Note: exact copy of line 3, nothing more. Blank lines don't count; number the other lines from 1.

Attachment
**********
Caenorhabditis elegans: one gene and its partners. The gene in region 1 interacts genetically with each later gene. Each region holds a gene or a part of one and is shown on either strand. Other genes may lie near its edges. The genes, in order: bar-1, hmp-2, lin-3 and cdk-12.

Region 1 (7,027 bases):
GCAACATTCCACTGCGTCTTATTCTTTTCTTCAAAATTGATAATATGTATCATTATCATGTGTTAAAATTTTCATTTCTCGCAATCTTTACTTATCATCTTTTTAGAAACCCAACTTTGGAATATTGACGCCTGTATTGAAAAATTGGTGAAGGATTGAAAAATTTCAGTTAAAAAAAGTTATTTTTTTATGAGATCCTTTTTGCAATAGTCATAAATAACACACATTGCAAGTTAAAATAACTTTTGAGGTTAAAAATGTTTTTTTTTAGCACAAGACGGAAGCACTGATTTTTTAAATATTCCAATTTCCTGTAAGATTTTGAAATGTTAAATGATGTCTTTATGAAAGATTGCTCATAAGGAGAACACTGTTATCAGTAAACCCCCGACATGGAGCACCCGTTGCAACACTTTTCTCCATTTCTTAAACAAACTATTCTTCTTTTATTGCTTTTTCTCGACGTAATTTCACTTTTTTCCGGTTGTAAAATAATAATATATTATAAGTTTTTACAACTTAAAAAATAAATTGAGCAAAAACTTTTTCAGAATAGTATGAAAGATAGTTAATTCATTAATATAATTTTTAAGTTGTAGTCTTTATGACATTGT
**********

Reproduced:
GCAACATTCCACTGCGTCTTATTCTTTTCTTCAAAATTGATAATATGTATCATTATCATGTGTTAAAATTTTCATTTCTCGCAATCTTTACTTATCATCTTTTTAGAAACCCAACTTTGGAATATTGACGCCTGTATTGAAAAATTGGTGAAGGATTGAAAAATTTCAGTTAAAAAAAGTTATTTTTTTATGAGATCCTTTTTGCAATAGTCATAAATAACACACATTGCAAGTTAAAATAACTTTTGAGGTTAAAAATGTTTTTTTTTAGCACAAGACGGAAGCACTGATTTTTTAAATATTCCAATTTCCTGTAAGATTTTGAAATGTTAAATGATGTCTTTATGAAAGATTGCTCATAAGGAGAACACTGTTATCAGTAAACCCCCGACATGGAGCACCCGTTGCAACACTTTTCTCCATTTCTTAAACAAACTATTCTTCTTTTATTGCTTTTTCTCGACGTAATTTCACTTTTTTCCGGTTGTAAAATAATAATATATTATAAGTTTTTACAACTTAAAAAATAAATTGAGCAAAAACTTTTTCAGAATAGTATGAAAGATAGTTAATTCATTAATATAATTTTTAAGTTGTAGTCTTTATGACATTGT